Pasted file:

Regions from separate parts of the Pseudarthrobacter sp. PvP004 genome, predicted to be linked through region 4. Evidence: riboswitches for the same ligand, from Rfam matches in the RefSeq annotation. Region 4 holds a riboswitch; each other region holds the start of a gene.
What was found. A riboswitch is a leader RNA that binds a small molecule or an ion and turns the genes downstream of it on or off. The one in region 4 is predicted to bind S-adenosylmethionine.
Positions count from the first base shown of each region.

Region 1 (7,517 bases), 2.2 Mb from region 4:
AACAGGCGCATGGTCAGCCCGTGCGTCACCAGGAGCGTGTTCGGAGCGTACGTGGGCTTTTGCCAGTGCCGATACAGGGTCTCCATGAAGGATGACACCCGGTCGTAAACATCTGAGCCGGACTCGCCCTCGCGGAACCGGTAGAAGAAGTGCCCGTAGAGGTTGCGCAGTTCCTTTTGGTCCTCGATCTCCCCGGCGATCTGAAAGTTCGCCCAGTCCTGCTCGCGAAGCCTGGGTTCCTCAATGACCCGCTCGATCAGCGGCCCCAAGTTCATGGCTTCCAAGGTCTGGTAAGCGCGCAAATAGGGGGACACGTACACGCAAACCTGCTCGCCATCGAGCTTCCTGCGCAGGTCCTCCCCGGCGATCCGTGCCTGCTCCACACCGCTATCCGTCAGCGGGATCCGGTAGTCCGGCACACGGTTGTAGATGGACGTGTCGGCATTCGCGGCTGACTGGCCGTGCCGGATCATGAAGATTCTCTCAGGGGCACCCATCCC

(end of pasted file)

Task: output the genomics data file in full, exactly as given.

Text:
Regions from separate parts of the Pseudarthrobacter sp. PvP004 genome, predicted to be linked through region 4. Evidence: riboswitches for the same ligand, from Rfam matches in the RefSeq annotation. Region 4 holds a riboswitch; each other region holds the start of a gene.
What was found. A riboswitch is a leader RNA that binds a small molecule or an ion and turns the genes downstream of it on or off. The one in region 4 is predicted to bind S-adenosylmethionine.
Positions count from the first base shown of each region.

Region 1 (7,517 bases), 2.2 Mb from region 4:
AACAGGCGCATGGTCAGCCCGTGCGTCACCAGGAGCGTGTTCGGAGCGTACGTGGGCTTTTGCCAGTGCCGATACAGGGTCTCCATGAAGGATGACACCCGGTCGTAAACATCTGAGCCGGACTCGCCCTCGCGGAACCGGTAGAAGAAGTGCCCGTAGAGGTTGCGCAGTTCCTTTTGGTCCTCGATCTCCCCGGCGATCTGAAAGTTCGCCCAGTCCTGCTCGCGAAGCCTGGGTTCCTCAATGACCCGCTCGATCAGCGGCCCCAAGTTCATGGCTTCCAAGGTCTGGTAAGCGCGCAAATAGGGGGACACGTACACGCAAACCTGCTCGCCATCGAGCTTCCTGCGCAGGTCCTCCCCGGCGATCCGTGCCTGCTCCACACCGCTATCCGTCAGCGGGATCCGGTAGTCCGGCACACGGTTGTAGATGGACGTGTCGGCATTCGCGGCTGACTGGCCGTGCCGGATCATGAAGATTCTCTCAGGGGCACCCATCCC